Joel Montgomery             

I Don’t Know Why You Say “Goodbye”… I say “Hello”

November 19, 2008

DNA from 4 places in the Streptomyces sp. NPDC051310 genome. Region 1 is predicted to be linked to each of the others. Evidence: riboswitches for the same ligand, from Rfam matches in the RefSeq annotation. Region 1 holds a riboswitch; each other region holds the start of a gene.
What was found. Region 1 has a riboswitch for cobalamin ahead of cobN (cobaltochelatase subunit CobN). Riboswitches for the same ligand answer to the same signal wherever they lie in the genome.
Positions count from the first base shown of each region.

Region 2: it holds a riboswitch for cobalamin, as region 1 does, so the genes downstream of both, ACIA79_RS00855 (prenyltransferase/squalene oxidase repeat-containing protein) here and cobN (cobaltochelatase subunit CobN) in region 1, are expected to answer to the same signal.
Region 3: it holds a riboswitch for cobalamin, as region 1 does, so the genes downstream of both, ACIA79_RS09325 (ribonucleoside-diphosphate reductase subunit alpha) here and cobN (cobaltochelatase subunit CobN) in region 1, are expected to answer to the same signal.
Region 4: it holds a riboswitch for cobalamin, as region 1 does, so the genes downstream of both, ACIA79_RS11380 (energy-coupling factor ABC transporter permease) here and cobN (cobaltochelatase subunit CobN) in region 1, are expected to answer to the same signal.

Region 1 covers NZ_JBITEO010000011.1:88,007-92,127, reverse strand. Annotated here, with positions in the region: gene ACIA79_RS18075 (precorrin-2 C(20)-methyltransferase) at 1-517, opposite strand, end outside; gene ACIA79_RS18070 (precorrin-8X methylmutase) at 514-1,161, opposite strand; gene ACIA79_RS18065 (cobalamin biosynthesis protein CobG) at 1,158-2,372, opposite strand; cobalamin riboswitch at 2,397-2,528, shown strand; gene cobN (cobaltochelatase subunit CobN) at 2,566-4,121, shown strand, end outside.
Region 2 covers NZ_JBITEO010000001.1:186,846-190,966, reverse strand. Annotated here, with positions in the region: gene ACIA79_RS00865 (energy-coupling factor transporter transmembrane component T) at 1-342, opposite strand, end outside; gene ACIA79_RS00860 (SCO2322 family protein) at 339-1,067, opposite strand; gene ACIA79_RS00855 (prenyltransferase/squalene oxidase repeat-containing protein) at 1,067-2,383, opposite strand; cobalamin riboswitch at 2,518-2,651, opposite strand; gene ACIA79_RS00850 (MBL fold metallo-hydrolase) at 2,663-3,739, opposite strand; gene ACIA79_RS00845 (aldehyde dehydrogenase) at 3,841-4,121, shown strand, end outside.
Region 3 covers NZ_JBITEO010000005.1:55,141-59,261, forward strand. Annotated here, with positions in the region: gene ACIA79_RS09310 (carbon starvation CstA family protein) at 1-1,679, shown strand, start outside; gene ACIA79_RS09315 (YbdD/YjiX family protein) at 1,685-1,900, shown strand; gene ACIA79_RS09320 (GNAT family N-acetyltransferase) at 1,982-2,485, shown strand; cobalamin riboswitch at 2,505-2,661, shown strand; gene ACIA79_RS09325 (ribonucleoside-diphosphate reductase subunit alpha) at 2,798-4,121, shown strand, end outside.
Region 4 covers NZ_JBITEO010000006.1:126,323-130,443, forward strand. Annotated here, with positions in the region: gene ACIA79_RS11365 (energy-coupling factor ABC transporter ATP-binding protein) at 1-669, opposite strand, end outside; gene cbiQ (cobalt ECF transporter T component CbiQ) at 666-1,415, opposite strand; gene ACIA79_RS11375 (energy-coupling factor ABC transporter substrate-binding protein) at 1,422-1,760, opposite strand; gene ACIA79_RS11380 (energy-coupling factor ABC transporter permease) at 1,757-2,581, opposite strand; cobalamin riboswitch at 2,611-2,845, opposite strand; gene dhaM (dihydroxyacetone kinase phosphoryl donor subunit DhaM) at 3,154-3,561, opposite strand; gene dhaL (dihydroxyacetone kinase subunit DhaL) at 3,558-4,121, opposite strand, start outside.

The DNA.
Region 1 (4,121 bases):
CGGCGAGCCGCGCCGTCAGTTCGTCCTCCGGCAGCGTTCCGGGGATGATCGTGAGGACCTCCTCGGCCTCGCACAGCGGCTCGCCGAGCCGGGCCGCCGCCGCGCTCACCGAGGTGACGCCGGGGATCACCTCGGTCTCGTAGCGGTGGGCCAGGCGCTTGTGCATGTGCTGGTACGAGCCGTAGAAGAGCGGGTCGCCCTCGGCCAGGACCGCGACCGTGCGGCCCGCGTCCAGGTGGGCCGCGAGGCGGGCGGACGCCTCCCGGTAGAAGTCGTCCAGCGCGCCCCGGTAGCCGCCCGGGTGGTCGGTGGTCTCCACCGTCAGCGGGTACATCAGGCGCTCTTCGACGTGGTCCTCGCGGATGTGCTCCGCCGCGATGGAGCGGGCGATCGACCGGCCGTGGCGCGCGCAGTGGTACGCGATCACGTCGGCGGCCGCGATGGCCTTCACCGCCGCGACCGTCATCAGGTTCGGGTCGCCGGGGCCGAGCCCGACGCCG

Given the fact that I have lived abroad on several occasions, I have not really anticipated much about the 10 months that I would soon spend in a foreign land. I was busy enough with training and arming all the necessary documentation to get my visa to think much about what life would be like once I arrived in Pakistan. That all changed on my last day with the Acumen Fund team in New York. During the day, Acumen Fund held its Investor Gathering for all its key investors in a shareholder meeting that is atypical in the non-profit world. As part of the afternoon session, my cohort of fellows and I performed a 10 minute presentation to give the audience some background into who we were, why we were there, and where we were going. In preparation for the event, Rives, the renowned slam poet, helped us refine our ramblings into a more thoughtful and more entertaining package. The performance held special significance given the fact that this was the last day that our team of fellows would be together until out mid-project meeting in March 2009. Many of us were leaving for the field the very next morning.